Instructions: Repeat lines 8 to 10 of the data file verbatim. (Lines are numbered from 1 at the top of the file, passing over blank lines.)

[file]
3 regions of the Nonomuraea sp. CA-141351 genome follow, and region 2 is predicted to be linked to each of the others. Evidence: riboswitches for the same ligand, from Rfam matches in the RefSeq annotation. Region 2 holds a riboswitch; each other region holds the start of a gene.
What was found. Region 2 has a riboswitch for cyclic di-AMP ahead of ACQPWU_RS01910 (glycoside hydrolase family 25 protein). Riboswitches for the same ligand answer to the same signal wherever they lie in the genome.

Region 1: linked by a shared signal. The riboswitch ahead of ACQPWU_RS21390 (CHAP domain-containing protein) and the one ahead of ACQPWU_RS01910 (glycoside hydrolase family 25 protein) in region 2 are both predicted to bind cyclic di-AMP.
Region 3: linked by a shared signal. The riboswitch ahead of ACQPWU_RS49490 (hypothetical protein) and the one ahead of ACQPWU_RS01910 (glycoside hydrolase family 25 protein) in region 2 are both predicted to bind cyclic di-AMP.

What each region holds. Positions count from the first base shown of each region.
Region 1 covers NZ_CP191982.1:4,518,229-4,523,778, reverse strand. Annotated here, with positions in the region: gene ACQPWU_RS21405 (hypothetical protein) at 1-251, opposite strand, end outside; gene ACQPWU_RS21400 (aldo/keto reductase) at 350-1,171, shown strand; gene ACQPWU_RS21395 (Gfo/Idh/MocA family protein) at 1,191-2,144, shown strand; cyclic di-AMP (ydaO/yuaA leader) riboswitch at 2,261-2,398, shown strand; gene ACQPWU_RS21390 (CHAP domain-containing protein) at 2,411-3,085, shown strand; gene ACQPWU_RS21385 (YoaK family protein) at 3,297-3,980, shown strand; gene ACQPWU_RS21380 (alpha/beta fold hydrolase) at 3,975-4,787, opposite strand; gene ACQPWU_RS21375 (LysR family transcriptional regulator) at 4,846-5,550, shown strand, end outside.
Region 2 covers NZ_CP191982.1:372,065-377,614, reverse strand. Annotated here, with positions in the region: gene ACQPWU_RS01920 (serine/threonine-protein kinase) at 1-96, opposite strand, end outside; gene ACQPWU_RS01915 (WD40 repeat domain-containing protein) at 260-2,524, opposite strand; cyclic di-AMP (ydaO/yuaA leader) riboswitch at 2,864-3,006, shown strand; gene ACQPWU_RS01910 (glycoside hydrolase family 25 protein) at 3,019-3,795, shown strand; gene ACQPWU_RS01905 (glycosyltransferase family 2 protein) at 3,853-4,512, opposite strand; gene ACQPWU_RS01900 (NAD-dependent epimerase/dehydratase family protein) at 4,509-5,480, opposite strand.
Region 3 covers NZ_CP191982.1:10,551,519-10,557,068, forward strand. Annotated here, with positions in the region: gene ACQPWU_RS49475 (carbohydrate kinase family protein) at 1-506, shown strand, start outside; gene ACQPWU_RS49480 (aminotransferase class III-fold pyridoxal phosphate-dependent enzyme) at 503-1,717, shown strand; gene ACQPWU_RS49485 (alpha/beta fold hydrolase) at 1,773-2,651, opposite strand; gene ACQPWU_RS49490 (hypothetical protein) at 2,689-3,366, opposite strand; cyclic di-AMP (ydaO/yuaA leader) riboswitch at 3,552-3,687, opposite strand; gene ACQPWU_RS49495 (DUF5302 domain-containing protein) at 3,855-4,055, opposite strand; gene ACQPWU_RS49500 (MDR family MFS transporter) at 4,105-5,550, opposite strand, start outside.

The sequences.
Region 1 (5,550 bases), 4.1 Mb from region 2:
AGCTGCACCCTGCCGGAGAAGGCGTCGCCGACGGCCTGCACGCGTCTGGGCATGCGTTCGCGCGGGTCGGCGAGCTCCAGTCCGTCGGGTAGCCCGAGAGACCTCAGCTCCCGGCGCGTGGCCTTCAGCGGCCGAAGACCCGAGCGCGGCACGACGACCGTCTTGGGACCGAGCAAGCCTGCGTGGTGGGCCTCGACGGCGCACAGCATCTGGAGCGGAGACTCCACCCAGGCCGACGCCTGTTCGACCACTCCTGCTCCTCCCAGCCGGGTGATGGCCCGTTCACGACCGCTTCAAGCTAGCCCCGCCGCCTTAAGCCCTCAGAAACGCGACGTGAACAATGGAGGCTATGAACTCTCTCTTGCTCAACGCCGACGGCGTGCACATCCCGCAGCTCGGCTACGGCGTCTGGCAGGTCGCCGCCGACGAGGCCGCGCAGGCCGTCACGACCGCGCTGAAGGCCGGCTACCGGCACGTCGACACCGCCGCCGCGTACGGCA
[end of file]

Region 3 covers NZ_CP191982.1:10,551,519-10,557,068, forward strand. Annotated here, with positions in the region: gene ACQPWU_RS49475 (carbohydrate kinase family protein) at 1-506, shown strand, start outside; gene ACQPWU_RS49480 (aminotransferase class III-fold pyridoxal phosphate-dependent enzyme) at 503-1,717, shown strand; gene ACQPWU_RS49485 (alpha/beta fold hydrolase) at 1,773-2,651, opposite strand; gene ACQPWU_RS49490 (hypothetical protein) at 2,689-3,366, opposite strand; cyclic di-AMP (ydaO/yuaA leader) riboswitch at 3,552-3,687, opposite strand; gene ACQPWU_RS49495 (DUF5302 domain-containing protein) at 3,855-4,055, opposite strand; gene ACQPWU_RS49500 (MDR family MFS transporter) at 4,105-5,550, opposite strand, start outside.

The sequences.
Region 1 (5,550 bases), 4.1 Mb from region 2: